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Farmers want funding to extend hedgerow network and boost nature

6th December 2022

CPRE Sussex backs national calls for vital nature corridors and ‘properly funded’ targets

Farmers have shown ‘overwhelming support’ for targets to expand the country’s hedgerow network in a report released today (December 6).

In a survey conducted on behalf of the national CPRE charity, almost 90% of farmers said hedgerows are important to them and their business.

However, 70% cited cost as the biggest barrier to planting hedgerows, while the same percentage would plant more hedgerows with improved government incentives.

CPRE Sussex director Brian Kilkelly said: “This report shows a lack of funding is by far the biggest obstacle to planting and maintaining hedgerows.

“This is despite wildlife and nature corridors being seen as the greatest benefit of hedgerows by almost nine in ten farmers.”

Apart from acting as nature corridors, farmers also said hedgerows provide shelter for crops and livestock and homes for pollinators and pest predators.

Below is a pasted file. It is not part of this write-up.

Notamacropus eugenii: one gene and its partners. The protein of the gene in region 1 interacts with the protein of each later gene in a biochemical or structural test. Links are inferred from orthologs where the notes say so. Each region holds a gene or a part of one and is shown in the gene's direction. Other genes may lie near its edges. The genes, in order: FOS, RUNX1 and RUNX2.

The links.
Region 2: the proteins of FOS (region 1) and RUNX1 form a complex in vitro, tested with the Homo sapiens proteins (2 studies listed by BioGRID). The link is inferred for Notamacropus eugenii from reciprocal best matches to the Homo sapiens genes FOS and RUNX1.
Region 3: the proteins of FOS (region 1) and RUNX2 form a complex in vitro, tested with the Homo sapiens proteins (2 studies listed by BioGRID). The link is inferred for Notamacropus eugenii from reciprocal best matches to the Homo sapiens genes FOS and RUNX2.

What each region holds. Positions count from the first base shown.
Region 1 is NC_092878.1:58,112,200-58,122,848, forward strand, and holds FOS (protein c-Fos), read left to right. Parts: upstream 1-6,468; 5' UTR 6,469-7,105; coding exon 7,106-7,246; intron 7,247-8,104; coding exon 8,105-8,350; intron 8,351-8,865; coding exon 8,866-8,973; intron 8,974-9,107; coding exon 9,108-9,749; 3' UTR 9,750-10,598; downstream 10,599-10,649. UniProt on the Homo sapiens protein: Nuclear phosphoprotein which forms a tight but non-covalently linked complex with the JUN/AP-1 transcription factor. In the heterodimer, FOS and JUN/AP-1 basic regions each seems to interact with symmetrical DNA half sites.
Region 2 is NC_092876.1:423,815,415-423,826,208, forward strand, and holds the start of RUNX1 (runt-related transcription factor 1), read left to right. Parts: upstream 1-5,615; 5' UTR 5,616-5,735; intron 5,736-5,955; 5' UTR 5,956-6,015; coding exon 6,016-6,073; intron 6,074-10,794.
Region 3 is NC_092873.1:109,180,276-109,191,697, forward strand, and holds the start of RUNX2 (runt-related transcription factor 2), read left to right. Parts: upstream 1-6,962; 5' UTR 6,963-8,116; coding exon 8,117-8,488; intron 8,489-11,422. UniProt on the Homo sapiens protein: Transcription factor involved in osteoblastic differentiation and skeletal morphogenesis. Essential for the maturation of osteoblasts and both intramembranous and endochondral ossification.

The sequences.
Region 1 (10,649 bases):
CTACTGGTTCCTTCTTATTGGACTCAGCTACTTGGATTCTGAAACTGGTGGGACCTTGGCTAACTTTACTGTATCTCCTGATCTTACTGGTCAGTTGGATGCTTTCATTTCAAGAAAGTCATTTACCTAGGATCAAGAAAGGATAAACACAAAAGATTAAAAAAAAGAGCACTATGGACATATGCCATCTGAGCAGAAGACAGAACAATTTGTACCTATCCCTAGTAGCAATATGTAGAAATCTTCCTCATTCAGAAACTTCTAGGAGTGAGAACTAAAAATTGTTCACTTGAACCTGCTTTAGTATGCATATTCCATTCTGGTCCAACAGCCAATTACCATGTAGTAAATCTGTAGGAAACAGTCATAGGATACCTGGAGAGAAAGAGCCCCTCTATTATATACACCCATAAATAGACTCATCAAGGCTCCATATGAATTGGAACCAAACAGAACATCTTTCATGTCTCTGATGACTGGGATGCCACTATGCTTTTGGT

More than half of farmers recognise hedgerows enhance the beauty of the countryside.

Kevin Hawes owns a farm overlooking the Upper Medway Valley in East Sussex.

Since buying the farm in 2003 he has planted more than 30,000 hedgerow plants.

He feels new government schemes need to do more to convince farmers they can offer sufficient rewards to maintain the sustainable and environmentally-sensitive farming essential to areas like the High Weald.

“It would be great to have a new model for running an enterprise with young people with great ideas, and let them farm the land more creatively,” said Kevin.

In the South East, 53% of farmers who responded to the survey said they are ‘very likely’ to plant more hedgerows in the next five years.

Nationally, 80% of farmers support a target to increase hedgerows by 40% by 2050 as a key climate and nature recovery goal.

Last year, CPRE Sussex appointed its first Hedgerow Champion to raise awareness of the importance of hedgerows as wildlife habitats.

Tenant farmer Derek Crush has spent more than 30 years looking after some of the county’s most ancient and valuable hedgerows at Daylands Farm on the Wiston Estate, near Steyning.

Speaking at the time he was appointed champion, Derek said: “Everyone should care about hedgerows. They provide food for us and for wildlife.

“There are about 3,000 metres on this farm and most can be dated to 1,000 years old.

“My interest in hedgerows is part of life on the farm. All the hedgerows here are ancient and need careful management which I was keen to do. I find it very enjoyable.”

For information on the economic value of nature, see

Download the full Farming and hedgerows: stretching the boundaries report at